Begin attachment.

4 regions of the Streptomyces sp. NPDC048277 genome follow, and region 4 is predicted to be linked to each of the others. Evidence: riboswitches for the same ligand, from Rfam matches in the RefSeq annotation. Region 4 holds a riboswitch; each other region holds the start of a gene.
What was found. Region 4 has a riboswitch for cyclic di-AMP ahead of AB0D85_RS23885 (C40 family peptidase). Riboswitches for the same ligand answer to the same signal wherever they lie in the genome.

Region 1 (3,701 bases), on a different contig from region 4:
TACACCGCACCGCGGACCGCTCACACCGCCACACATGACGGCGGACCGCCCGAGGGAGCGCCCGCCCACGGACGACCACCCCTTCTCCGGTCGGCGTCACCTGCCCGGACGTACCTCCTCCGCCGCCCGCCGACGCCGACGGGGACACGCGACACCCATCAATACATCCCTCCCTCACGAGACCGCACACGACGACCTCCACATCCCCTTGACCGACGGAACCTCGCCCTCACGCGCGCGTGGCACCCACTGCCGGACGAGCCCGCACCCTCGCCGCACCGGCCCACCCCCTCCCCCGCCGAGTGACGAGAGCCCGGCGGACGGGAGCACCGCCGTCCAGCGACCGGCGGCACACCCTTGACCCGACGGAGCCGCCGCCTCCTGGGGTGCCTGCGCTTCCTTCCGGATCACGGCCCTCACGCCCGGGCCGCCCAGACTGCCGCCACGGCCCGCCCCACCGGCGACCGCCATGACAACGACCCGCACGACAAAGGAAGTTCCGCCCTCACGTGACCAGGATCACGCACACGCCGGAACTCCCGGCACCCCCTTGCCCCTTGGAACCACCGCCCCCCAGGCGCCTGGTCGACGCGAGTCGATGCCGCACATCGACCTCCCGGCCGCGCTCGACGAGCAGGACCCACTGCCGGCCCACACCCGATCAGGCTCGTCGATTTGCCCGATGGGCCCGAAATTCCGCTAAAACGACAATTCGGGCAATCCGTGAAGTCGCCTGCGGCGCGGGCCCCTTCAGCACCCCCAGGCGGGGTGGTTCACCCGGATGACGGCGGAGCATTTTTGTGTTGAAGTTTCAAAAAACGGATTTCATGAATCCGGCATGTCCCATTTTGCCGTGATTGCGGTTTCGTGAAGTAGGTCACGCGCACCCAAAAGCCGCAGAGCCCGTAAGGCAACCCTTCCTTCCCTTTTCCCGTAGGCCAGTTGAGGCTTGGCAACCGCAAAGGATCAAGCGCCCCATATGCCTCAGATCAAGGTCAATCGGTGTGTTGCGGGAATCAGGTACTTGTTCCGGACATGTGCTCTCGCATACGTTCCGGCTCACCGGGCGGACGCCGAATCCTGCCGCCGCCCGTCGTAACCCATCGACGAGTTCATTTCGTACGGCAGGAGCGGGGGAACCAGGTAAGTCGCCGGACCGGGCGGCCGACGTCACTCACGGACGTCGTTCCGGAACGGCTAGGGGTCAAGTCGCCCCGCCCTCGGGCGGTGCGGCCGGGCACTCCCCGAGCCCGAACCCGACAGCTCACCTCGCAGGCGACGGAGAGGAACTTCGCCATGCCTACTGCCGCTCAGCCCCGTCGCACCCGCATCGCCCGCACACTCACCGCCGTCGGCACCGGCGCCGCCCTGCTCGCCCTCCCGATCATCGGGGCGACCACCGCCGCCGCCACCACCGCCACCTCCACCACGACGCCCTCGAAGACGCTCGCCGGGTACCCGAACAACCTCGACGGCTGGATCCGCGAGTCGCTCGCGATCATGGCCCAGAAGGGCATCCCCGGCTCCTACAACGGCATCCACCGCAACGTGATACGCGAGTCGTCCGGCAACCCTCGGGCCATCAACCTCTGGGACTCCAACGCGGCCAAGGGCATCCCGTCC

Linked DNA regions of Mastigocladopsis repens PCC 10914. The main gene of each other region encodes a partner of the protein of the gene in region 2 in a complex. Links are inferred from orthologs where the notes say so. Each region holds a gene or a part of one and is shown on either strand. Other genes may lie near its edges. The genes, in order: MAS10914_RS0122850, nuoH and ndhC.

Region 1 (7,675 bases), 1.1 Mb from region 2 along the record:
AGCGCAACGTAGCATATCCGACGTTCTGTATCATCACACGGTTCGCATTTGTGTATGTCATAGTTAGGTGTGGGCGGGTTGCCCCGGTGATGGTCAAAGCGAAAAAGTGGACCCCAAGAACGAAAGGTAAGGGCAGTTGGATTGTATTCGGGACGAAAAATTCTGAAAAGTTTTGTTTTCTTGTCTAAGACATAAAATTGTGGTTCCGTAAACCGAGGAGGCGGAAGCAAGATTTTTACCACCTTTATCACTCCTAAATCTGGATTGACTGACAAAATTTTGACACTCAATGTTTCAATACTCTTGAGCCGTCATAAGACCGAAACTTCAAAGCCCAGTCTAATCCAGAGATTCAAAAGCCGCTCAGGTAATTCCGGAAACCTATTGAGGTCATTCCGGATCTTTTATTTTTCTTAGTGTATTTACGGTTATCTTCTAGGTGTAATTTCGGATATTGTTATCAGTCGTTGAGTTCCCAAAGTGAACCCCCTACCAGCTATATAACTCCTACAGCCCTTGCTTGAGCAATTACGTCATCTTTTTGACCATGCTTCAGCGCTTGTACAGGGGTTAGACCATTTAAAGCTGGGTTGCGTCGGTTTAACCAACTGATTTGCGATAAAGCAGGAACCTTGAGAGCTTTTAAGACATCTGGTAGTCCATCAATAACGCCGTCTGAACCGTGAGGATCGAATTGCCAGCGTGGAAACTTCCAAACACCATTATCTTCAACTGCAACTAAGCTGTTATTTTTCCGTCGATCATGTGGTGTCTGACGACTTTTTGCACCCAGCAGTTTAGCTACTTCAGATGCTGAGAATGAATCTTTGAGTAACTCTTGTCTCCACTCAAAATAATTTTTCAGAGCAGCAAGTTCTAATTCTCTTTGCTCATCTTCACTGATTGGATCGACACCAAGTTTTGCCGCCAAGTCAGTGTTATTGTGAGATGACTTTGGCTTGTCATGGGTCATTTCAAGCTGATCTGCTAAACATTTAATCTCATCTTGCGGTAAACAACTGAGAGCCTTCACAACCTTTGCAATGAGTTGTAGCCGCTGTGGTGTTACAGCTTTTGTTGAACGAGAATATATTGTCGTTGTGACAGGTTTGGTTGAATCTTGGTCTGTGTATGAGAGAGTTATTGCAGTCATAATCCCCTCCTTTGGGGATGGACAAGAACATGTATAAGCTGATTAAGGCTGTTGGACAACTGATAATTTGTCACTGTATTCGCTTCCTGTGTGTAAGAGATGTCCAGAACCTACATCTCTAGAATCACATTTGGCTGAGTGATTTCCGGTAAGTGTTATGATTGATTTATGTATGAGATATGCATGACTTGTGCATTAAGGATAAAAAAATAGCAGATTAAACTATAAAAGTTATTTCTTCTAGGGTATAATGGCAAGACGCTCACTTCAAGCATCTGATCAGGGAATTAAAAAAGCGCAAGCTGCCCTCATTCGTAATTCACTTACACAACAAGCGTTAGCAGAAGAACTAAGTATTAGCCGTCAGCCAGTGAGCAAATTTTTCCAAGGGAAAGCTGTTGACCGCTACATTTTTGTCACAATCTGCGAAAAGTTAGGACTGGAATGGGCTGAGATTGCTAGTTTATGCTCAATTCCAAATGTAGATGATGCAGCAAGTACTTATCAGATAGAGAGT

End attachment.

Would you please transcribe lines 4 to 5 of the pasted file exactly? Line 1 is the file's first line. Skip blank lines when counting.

TACACCGCACCGCGGACCGCTCACACCGCCACACATGACGGCGGACCGCCCGAGGGAGCGCCCGCCCACGGACGACCACCCCTTCTCCGGTCGGCGTCACCTGCCCGGACGTACCTCCTCCGCCGCCCGCCGACGCCGACGGGGACACGCGACACCCATCAATACATCCCTCCCTCACGAGACCGCACACGACGACCTCCACATCCCCTTGACCGACGGAACCTCGCCCTCACGCGCGCGTGGCACCCACTGCCGGACGAGCCCGCACCCTCGCCGCACCGGCCCACCCCCTCCCCCGCCGAGTGACGAGAGCCCGGCGGACGGGAGCACCGCCGTCCAGCGACCGGCGGCACACCCTTGACCCGACGGAGCCGCCGCCTCCTGGGGTGCCTGCGCTTCCTTCCGGATCACGGCCCTCACGCCCGGGCCGCCCAGACTGCCGCCACGGCCCGCCCCACCGGCGACCGCCATGACAACGACCCGCACGACAAAGGAAGTTCCGCCCTCACGTGACCAGGATCACGCACACGCCGGAACTCCCGGCACCCCCTTGCCCCTTGGAACCACCGCCCCCCAGGCGCCTGGTCGACGCGAGTCGATGCCGCACATCGACCTCCCGGCCGCGCTCGACGAGCAGGACCCACTGCCGGCCCACACCCGATCAGGCTCGTCGATTTGCCCGATGGGCCCGAAATTCCGCTAAAACGACAATTCGGGCAATCCGTGAAGTCGCCTGCGGCGCGGGCCCCTTCAGCACCCCCAGGCGGGGTGGTTCACCCGGATGACGGCGGAGCATTTTTGTGTTGAAGTTTCAAAAAACGGATTTCATGAATCCGGCATGTCCCATTTTGCCGTGATTGCGGTTTCGTGAAGTAGGTCACGCGCACCCAAAAGCCGCAGAGCCCGTAAGGCAACCCTTCCTTCCCTTTTCCCGTAGGCCAGTTGAGGCTTGGCAACCGCAAAGGATCAAGCGCCCCATATGCCTCAGATCAAGGTCAATCGGTGTGTTGCGGGAATCAGGTACTTGTTCCGGACATGTGCTCTCGCATACGTTCCGGCTCACCGGGCGGACGCCGAATCCTGCCGCCGCCCGTCGTAACCCATCGACGAGTTCATTTCGTACGGCAGGAGCGGGGGAACCAGGTAAGTCGCCGGACCGGGCGGCCGACGTCACTCACGGACGTCGTTCCGGAACGGCTAGGGGTCAAGTCGCCCCGCCCTCGGGCGGTGCGGCCGGGCACTCCCCGAGCCCGAACCCGACAGCTCACCTCGCAGGCGACGGAGAGGAACTTCGCCATGCCTACTGCCGCTCAGCCCCGTCGCACCCGCATCGCCCGCACACTCACCGCCGTCGGCACCGGCGCCGCCCTGCTCGCCCTCCCGATCATCGGGGCGACCACCGCCGCCGCCACCACCGCCACCTCCACCACGACGCCCTCGAAGACGCTCGCCGGGTACCCGAACAACCTCGACGGCTGGATCCGCGAGTCGCTCGCGATCATGGCCCAGAAGGGCATCCCCGGCTCCTACAACGGCATCCACCGCAACGTGATACGCGAGTCGTCCGGCAACCCTCGGGCCATCAACCTCTGGGACTCCAACGCGGCCAAGGGCATCCCGTCC

Linked DNA regions of Mastigocladopsis repens PCC 10914. The main gene of each other region encodes a partner of the protein of the gene in region 2 in a complex. Links are inferred from orthologs where the notes say so. Each region holds a gene or a part of one and is shown on either strand. Other genes may lie near its edges. The genes, in order: MAS10914_RS0122850, nuoH and ndhC.